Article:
Wednesday, February 20, 2013

Writing Lessons: Go for It

I've learned a lot of lessons as a writer over the past few years.

-In dialogue, characters can speak, shout, and whisper words, but never laugh or smile them.
-It is possible to edit 1100 words down to 500.
-I need to proof read carefully because my pinky finger has a mind of its own when I'm typing and insists on turning every "its" into an "it's".

But one of the biggest and best lessons I've learned is to just go for it. So many great things in life can come out of a willingness to take a chance.

I took a chance and, at the urging of my wonderfully supportive husband, enrolled in the Institute of Children's Literature. I've sent out dozens of short story manuscripts to children's magazines and braved the sting of rejection letters. I started a writers' group and began handing over pages filled with my heart and soul to be critiqued. Because of these things I learned how to pursue my dream of being a writer, received 5 publication acceptances, gained some wonderful friends, and my first children's novel is being edited and polished into something beautiful.

Last year I submitted a picture book manuscript to an agent. She didn't choose to take me on as a client. She said my book wasn't unique enough to make it in such a competitive market. But she did have some very nice things to say about my story. And if I hadn't gone for it, if I had chosen to let fear of rejection, fear of a harsh critique stop me, I would have never gotten those encouraging words that helped me feel like there was hope for my dream. (Not to mention that next time I get ready to contact an agent, I'll feel like I kinda, sorta know what I'm doing).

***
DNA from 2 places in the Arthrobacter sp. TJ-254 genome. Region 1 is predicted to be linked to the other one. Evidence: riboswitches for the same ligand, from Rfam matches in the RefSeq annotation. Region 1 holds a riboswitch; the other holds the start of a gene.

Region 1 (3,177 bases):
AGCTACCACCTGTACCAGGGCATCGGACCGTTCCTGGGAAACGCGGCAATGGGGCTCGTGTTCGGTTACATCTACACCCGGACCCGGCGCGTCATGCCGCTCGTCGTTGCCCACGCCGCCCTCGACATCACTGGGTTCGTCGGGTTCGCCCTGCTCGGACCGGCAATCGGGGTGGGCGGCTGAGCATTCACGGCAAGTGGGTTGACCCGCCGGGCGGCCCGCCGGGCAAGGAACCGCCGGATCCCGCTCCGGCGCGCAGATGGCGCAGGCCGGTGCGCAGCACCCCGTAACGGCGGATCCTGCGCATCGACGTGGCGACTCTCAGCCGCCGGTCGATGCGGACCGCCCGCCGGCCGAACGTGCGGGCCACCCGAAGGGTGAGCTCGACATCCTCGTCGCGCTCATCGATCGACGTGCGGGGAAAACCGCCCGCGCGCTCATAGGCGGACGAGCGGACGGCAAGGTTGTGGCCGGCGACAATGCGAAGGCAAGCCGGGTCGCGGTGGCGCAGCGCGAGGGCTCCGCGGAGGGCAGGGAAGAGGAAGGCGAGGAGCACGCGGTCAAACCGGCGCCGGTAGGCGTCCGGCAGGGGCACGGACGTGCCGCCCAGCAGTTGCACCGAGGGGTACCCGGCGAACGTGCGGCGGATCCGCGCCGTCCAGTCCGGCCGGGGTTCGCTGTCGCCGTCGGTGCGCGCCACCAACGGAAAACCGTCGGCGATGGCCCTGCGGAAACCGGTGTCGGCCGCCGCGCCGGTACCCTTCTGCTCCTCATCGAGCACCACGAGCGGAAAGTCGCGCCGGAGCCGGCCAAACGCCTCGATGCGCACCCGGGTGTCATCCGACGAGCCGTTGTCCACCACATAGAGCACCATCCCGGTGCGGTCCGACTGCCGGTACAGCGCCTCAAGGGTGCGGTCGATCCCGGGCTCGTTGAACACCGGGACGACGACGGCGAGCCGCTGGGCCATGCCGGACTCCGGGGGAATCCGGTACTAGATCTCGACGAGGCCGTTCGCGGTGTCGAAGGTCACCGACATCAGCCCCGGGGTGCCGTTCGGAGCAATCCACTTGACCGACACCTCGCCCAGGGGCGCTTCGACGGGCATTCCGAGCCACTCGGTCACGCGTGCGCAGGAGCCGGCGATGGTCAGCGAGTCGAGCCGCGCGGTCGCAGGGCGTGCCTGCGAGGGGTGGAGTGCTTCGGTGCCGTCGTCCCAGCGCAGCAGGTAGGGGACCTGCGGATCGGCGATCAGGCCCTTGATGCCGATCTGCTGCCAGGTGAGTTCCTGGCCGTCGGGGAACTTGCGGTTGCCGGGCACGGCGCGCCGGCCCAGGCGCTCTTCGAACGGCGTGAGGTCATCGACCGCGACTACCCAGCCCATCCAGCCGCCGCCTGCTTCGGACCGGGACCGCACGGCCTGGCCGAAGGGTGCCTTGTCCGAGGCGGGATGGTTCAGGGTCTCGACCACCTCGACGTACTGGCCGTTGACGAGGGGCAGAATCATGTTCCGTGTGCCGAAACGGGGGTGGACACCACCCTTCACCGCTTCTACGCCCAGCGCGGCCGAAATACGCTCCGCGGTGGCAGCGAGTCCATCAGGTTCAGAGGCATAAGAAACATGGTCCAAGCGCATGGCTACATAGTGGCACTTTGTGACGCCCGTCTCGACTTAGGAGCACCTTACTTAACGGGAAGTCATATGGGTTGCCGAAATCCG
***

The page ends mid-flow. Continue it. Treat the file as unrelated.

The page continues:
Last week I took another chance. I pitched my children's novel to NaNoWriMo's pitchapalooza. I'm sure I am just one of thousands vying for the 25 critique slots. And chances are probably slim that I'll be chosen as the grand prize winner and be introduced to an agent. But in the end, winning isn't the sole purpose of my submission. The purpose is practice. The purpose is growth. The purpose is to go for it. Like the old adage says, nothing ventured, nothing gained.

If you're going to chase a dream, you're going to have to take risks and put yourself out there. Sure, it might not happen. March 5th might come around and there will be 25 pitches and their accompanying critiques posted on the website, and it's very possible none of them will have my name on it. But then again, one of them could. One thing I know: Absolute statements like "that could never happen" don't belong in my vocabulary.

Mark Twain sums it up well in this quote, which I'll leave you with...

Twenty years from now you will be more disappointed by the things you didn't do than by the ones you did do. So throw off the bowlines. Sail away from the safe harbor. Catch the trade winds in your sails. Explore. Dream. Discover.

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